Barrier Free Disabled Shower: 3 Basic Types of Handicapped Showers
A barrier free disabled shower is one that has been constructed for exceptionally easy access because of a low entry threshold that is built into the design.
Most of us take for granted our ability to get in and out of the shower or bathtub. There are many disabled people, however, who cannot negotiate the curb of a
walk-in shower and certainly cannot get in and out of a
traditional bathtub. For these people, the bathtub wall and the
shower threshold or curb form a "barrier" to easy access.
What's in a barrier free shower design?
A barrier free shower is a stall that has been designed
with no entrance threshold, unlike typical bathroom stalls in
barrier free shower stalls are constructed without a curb or
threshold at all, while other times it may be impossible to build a
disabled shower that has no curb. In these cases, some type of
small curb has to be employed to keep the water in the shower
Generally, these occasions occur when a small bathroom is
being remodeled to accommodate a handicap shower and the placement of the toilet interferes with the depth of the new shower being built. Although some type of lip or curb is employed, it is limited to four inches or less and is rounded so that wheelchairs can easily roll over them without chance of tilting or slipping.
When there is enough free space to build and recess the flooring, completely curb-free showers are possible. With the proper subflooring, a system can be installed that uses a special drain and plastic membrane combination. This combination allows for the drainage of water from the shower without the use of the customary shower-pan liner.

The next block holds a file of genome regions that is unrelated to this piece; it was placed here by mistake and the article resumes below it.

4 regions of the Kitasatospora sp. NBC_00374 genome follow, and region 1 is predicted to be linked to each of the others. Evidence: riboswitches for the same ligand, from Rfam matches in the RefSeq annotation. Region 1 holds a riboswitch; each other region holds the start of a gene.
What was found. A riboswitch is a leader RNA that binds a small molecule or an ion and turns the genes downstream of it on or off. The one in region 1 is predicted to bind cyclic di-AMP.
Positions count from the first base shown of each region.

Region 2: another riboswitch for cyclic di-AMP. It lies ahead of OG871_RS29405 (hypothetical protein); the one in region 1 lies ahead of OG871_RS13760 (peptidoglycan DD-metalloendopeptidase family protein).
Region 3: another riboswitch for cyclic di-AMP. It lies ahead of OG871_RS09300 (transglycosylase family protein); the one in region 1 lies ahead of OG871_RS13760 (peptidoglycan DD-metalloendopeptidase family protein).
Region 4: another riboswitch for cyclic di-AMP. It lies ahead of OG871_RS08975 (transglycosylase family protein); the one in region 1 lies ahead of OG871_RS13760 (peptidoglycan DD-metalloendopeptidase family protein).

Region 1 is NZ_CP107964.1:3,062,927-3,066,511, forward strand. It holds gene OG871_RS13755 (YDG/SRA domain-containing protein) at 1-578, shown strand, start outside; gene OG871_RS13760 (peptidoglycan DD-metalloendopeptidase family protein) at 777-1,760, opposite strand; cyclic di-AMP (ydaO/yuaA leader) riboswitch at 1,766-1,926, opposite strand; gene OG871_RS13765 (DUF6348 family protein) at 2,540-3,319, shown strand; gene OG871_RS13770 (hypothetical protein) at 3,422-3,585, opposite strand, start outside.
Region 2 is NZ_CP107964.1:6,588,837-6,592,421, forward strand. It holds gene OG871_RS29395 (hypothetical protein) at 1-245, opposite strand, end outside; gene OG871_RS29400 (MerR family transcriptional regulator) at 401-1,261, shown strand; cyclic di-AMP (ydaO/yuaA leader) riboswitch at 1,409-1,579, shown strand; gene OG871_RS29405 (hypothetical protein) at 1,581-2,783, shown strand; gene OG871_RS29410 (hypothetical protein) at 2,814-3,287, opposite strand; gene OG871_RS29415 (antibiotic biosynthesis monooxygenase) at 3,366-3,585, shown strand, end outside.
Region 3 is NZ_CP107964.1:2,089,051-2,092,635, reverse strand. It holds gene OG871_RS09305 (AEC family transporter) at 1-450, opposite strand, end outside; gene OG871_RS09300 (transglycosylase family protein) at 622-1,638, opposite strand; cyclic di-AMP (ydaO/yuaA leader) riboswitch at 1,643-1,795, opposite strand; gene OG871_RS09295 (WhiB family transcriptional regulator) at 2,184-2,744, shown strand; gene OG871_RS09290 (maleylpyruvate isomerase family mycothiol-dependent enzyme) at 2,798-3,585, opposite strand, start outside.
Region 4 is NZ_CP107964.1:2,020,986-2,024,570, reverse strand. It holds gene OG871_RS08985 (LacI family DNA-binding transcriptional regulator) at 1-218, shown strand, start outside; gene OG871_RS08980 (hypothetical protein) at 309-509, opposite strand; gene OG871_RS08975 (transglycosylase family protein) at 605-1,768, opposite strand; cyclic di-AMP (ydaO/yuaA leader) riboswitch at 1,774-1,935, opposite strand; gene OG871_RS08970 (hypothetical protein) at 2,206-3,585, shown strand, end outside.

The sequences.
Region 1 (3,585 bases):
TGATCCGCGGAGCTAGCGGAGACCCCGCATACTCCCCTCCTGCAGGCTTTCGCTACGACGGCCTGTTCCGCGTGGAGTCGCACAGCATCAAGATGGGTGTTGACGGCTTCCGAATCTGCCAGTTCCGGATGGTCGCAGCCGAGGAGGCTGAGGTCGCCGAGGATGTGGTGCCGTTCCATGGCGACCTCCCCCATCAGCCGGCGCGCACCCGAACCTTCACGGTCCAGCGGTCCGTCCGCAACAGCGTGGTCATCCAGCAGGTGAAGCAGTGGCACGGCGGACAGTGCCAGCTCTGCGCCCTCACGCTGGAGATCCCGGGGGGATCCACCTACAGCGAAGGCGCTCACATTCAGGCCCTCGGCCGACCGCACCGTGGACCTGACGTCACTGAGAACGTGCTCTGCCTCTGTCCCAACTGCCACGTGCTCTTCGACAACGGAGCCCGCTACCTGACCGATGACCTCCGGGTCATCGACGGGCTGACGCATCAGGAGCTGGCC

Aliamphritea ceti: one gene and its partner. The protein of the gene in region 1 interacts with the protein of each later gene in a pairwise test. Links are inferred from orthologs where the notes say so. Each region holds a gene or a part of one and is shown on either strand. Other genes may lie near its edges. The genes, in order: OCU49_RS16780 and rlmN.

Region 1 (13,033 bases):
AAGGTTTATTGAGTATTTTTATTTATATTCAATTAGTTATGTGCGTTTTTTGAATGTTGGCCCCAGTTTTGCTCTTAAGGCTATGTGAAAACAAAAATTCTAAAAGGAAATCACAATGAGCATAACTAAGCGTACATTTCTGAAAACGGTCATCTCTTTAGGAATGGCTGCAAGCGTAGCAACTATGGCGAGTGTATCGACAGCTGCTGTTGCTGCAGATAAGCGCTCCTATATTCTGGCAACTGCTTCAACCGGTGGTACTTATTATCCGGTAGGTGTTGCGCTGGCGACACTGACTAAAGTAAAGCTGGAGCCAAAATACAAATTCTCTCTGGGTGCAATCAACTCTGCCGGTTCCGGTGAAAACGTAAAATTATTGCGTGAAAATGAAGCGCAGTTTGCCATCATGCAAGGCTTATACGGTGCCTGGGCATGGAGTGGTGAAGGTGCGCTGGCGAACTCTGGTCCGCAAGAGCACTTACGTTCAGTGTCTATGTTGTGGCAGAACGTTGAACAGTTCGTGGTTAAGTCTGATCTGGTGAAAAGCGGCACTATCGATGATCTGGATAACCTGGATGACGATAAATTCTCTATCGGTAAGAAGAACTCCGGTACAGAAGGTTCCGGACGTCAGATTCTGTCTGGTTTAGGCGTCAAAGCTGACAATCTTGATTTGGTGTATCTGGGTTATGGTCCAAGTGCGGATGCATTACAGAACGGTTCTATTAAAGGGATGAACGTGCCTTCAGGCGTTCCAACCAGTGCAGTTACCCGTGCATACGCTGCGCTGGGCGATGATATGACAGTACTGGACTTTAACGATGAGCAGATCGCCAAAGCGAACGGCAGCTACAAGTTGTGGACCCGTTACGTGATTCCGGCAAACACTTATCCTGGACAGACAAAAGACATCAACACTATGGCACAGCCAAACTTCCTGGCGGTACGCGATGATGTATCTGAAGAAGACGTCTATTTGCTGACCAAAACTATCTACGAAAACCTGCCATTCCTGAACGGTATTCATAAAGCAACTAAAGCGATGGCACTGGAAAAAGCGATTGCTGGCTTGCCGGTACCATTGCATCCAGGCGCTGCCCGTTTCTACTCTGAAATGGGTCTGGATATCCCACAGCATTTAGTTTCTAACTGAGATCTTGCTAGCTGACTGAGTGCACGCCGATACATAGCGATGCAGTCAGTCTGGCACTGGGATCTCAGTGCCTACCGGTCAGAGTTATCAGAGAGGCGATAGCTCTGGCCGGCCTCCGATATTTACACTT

Types of showers for the handicapped
- One-piece barrier shower - This is the type best used when building new disabled bathrooms. The plywood backing on them allows for the installation of a grab bar and a handicapped shower seat.
- Corner showers - These are great for small spaces and come available as both one-piece kits or multi-piece kits. They also can be installed on the existing sub-floor without having to recess the floor.
- Multi-piece showers - This shower design offers a low curb for easy entry and exit. It is easy to install in bathrooms that are being fitted to be handicapped compliant, because they can be installed using the existing sub-flooring of the home. This particular design is the disabled shower stall of choice for many people.
Remember when remodeling, the showers and tubs must be adapted to your current bathroom and retro-fitted accordingly. In new building and construction, adaptation can be made in the planning stages. The sub-floors can be built lower to accommodate barrier free showers, and doors can be widened to make them wheelchair accessible.
However, if this is a project you feel encompasses more than you can handle, you can contact the ADA for names of recommended plumbers in your area who have the expertise to construct a barrier free disabled shower in your home. You may also want to locate a bathroom remodeling contractor to oversee your project.
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